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I want a book on Measure Theory extremely for self study .I want the book to have the following features:

  • Topics explained in detail.I don't want a book that writes one line and asks the reader to check.
  • Numerous solved examples which can help me to understand the topic.
  • Good list of exercises (If hints are provided at the end then it's an added bonus).
  • Please don't give the references as Rudin,Bartle etc. I have seen they don't have any solved examples ,only theory is explained followed by exercises.I get stuck while reading them.

Is it possible to have a book which contains the following features .I am really in need of it as I am studying on my own.

Are there any lecture notes /video lectures for the same .

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  • $\begingroup$ Sounds strange but describe in your question what you mean by "measure theory", there are just differend meanings of it (see tag list) , alternativly mention a book on the subject that you don't like $\endgroup$ – Willemien Feb 26 '16 at 15:05
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Robert B. Ash's Probability & Measure Theory has complete solutions to many of the exercises.

Inder K. Rana's An Introduction to Measure and Integration is very nicely written with lots of exposition for those studying on their own.

Bruckner/Bruckner/Thomson's Real Analysis is full of motivational exposition and examples/problems, and it's freely available on the internet.

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I found Measures, Integrals and Martingales by Rene Schilling to be quite a nice reading, with plenty of exercises and careful detailed proofs. To be fair, you will get stuck when reading books. This is usual and doesn't mean the book is not suited for you, or that it is (necessarily) poorly written. If a book is too soft you might end up learning too little to do anything. At any rate, give the above book a try, and also look at the classical references, and get stuck: self-studying means you will get stuck, and you will probably gain a lot from pushing through that situation than lowering the bar.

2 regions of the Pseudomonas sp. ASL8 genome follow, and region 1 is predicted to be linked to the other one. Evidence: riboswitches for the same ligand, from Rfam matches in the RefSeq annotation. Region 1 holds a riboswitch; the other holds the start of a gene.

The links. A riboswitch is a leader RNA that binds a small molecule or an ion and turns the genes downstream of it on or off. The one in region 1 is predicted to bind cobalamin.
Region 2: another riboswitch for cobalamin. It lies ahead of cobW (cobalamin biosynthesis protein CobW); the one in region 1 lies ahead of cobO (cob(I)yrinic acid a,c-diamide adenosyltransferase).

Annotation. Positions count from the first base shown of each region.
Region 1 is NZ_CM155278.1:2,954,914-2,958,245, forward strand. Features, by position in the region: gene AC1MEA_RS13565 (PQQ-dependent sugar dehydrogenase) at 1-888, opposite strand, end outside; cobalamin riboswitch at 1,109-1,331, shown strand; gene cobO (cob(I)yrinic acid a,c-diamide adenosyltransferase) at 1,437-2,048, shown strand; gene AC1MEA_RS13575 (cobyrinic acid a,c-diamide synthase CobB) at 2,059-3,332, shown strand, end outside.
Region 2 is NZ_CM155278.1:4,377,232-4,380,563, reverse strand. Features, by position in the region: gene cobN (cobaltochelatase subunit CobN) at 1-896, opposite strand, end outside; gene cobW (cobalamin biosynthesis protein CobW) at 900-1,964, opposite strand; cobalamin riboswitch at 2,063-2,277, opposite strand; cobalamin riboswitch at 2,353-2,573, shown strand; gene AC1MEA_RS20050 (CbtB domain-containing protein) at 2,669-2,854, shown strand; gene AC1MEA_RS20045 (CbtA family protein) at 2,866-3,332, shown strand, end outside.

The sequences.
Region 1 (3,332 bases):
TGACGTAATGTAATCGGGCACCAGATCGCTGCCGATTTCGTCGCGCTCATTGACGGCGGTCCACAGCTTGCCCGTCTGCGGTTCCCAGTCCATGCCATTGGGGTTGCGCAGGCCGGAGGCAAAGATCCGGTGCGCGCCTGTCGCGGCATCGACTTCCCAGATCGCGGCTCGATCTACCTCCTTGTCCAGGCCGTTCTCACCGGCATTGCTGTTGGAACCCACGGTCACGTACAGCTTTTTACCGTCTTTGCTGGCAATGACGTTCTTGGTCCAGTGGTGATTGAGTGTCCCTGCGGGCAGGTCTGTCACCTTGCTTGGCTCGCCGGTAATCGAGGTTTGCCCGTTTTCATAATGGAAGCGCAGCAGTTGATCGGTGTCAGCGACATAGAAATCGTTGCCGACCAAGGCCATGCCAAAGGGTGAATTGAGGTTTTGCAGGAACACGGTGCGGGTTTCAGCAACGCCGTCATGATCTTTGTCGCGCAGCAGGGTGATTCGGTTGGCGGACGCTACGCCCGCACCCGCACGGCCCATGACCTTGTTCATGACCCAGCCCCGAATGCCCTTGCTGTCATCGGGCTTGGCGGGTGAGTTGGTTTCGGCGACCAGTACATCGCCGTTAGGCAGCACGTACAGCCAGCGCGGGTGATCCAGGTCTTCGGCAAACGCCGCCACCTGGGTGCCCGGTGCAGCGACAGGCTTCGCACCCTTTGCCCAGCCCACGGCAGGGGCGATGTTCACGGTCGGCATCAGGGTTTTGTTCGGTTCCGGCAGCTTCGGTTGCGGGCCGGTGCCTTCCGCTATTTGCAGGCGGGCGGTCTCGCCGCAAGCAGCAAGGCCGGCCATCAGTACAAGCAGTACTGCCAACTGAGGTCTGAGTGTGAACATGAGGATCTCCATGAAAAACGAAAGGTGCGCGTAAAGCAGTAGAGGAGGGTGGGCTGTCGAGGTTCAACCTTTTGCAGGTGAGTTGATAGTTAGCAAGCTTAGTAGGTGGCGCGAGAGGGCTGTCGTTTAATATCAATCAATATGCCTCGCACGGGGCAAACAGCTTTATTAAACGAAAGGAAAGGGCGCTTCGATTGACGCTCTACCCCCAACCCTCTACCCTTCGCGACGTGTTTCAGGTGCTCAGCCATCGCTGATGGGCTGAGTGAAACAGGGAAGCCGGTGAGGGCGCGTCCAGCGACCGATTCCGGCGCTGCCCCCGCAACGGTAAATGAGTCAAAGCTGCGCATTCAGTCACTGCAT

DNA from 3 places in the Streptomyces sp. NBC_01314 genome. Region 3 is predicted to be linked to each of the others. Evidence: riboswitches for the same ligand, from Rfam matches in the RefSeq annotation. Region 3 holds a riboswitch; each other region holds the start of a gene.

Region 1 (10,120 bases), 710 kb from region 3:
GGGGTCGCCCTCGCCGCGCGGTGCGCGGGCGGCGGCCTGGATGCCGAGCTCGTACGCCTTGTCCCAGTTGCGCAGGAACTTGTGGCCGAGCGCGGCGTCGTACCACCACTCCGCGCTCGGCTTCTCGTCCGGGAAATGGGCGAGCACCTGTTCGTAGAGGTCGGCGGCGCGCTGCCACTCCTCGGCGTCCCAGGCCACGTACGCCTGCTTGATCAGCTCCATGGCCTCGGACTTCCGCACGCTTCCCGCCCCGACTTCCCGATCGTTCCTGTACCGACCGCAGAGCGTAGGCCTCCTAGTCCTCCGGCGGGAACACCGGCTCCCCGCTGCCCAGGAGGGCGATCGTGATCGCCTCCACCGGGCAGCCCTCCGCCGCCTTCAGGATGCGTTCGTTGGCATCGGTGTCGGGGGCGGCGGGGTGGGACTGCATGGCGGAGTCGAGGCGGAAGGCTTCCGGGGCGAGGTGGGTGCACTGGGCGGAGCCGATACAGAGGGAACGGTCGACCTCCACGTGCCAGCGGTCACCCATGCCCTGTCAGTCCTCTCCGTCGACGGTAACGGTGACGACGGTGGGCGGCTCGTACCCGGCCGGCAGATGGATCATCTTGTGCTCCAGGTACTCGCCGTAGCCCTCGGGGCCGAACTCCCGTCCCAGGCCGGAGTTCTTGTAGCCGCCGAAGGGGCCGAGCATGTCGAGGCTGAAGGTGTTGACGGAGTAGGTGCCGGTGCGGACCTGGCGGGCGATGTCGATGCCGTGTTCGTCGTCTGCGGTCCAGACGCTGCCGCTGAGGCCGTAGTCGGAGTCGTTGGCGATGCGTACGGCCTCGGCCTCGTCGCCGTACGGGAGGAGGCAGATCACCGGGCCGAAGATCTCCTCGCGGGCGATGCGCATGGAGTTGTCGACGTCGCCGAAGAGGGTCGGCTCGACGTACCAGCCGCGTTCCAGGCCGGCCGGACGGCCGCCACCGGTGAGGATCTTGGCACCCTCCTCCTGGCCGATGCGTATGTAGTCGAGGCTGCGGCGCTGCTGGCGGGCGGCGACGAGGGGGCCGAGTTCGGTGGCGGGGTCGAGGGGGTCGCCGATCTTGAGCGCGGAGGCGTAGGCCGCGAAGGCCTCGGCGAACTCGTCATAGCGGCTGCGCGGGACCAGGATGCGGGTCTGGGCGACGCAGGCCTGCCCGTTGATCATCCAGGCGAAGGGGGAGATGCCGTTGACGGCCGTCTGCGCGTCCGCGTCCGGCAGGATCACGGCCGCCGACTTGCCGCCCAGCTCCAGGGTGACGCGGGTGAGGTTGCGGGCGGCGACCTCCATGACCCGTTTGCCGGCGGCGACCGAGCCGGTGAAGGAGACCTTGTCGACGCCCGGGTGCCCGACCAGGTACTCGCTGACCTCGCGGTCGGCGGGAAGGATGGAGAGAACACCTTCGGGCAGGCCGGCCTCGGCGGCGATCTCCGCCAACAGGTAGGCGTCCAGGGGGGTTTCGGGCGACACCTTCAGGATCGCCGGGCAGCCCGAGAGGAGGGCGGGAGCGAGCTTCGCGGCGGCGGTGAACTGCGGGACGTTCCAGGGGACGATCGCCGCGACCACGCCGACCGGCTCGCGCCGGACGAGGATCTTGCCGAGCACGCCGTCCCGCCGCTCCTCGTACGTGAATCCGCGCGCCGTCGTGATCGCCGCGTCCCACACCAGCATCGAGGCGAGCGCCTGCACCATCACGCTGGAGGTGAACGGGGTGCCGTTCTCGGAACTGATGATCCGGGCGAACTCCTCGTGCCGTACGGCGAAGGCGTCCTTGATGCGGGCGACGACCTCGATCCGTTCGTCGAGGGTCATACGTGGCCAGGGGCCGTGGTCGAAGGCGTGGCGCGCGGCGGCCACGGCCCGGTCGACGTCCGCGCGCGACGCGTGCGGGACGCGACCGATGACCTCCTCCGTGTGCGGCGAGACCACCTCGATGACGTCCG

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I really like Terry Tao's An Introduction to Measure Theory. I find his writing style very clear and I also like that the exercises are interspersed throughout the text, making it clear why they are useful and what is the relevance of the concepts presented in the text. Unfortunately, although it has solved examples, maybe they are not as much as you would like.

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An older classic: Measure Theory, Paul Halmos, available (legitimately) here. Perhaps not what you're after, though: the examples are the exercises :)

Have you seen Royden's book? It's less definition/theorem/proof/ than Halmos, but still perhaps not enough so for what you seek.

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The book used at the University of Copenhagen is Ernst Hansens Measure Theory. It is an excellent book that continues from general measure theory into probability theory.

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I personally quite like Fremlin's books. part 1 is here, and all $\TeX$ sources can be found here, as well as info on how to order physical copies. He has a quirky style but lots of examples and exercises (not worked, normally). It's huge, but good for self-study. Part 1 will give you a taste (and is the smallest one).

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Try the book by [Halsey_Royden,_Patrick_Fitzpatrick]_Real_Analysis

It is extremely well written with lots of exercises to solve . The exercises start from a very elementary level and then slowly but steadily become rigorous.

Another book is [Richard_Wheeden_Antoni_Zygmund]_Measure_and_Integration.

It is also on the same line as above but includes more exercises than the above.

The books start with Lebesgue Measure on $\Bbb R$ and then move onto the Abstract Measure Space making them suitable for self-study.

Also most of the solutions are available online and also on MSE.

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